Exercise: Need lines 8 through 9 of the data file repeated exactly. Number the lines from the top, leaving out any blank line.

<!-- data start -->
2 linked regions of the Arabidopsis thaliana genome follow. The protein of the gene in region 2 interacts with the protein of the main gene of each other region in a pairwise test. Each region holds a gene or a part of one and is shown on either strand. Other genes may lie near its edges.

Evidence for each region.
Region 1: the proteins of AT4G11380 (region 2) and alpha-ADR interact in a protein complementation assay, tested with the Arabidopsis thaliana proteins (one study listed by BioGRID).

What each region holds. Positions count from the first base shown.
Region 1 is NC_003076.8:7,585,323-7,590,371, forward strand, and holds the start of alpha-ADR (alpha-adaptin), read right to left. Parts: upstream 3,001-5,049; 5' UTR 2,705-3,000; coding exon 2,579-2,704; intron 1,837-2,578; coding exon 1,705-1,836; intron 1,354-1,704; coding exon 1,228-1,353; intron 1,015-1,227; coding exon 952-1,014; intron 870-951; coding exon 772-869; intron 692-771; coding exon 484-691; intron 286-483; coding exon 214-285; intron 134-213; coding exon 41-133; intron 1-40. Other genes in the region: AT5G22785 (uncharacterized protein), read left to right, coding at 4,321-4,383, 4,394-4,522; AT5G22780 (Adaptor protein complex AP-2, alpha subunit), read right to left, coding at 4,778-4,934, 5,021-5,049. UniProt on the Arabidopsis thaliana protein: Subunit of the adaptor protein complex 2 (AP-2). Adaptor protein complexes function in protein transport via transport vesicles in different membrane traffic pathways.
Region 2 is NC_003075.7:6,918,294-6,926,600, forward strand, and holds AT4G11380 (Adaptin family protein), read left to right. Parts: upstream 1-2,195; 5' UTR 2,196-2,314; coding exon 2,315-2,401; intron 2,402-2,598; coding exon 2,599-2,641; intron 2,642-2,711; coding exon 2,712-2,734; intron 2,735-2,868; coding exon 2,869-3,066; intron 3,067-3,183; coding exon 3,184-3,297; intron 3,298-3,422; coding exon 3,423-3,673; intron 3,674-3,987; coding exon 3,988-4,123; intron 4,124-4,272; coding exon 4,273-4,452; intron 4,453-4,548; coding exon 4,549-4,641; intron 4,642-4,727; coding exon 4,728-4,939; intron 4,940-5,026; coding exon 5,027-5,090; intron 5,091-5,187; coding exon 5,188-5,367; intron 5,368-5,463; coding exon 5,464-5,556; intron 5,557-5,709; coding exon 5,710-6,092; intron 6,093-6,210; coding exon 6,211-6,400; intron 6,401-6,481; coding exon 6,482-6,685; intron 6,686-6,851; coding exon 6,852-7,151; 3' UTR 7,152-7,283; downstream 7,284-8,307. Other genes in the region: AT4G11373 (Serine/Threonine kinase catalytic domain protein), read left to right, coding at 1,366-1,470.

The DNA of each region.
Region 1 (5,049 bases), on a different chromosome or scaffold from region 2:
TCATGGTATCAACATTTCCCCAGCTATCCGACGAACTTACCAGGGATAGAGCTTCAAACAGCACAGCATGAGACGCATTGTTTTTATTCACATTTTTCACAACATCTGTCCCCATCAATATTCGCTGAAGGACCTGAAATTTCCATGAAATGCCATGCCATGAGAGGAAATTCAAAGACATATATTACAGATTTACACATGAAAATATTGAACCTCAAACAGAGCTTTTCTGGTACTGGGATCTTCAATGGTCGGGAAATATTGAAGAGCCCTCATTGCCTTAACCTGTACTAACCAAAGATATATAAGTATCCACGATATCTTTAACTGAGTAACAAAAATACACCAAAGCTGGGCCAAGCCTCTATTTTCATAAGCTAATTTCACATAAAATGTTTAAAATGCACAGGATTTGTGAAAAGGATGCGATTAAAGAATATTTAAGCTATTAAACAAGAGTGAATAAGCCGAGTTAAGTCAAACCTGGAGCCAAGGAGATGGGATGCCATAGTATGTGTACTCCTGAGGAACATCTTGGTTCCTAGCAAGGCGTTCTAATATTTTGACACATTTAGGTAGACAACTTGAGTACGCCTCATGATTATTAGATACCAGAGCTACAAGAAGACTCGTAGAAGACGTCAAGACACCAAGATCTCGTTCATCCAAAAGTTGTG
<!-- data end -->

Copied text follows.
Region 1 (5,049 bases), on a different chromosome or scaffold from region 2:
TCATGGTATCAACATTTCCCCAGCTATCCGACGAACTTACCAGGGATAGAGCTTCAAACAGCACAGCATGAGACGCATTGTTTTTATTCACATTTTTCACAACATCTGTCCCCATCAATATTCGCTGAAGGACCTGAAATTTCCATGAAATGCCATGCCATGAGAGGAAATTCAAAGACATATATTACAGATTTACACATGAAAATATTGAACCTCAAACAGAGCTTTTCTGGTACTGGGATCTTCAATGGTCGGGAAATATTGAAGAGCCCTCATTGCCTTAACCTGTACTAACCAAAGATATATAAGTATCCACGATATCTTTAACTGAGTAACAAAAATACACCAAAGCTGGGCCAAGCCTCTATTTTCATAAGCTAATTTCACATAAAATGTTTAAAATGCACAGGATTTGTGAAAAGGATGCGATTAAAGAATATTTAAGCTATTAAACAAGAGTGAATAAGCCGAGTTAAGTCAAACCTGGAGCCAAGGAGATGGGATGCCATAGTATGTGTACTCCTGAGGAACATCTTGGTTCCTAGCAAGGCGTTCTAATATTTTGACACATTTAGGTAGACAACTTGAGTACGCCTCATGATTATTAGATACCAGAGCTACAAGAAGACTCGTAGAAGACGTCAAGACACCAAGATCTCGTTCATCCAAAAGTTGTG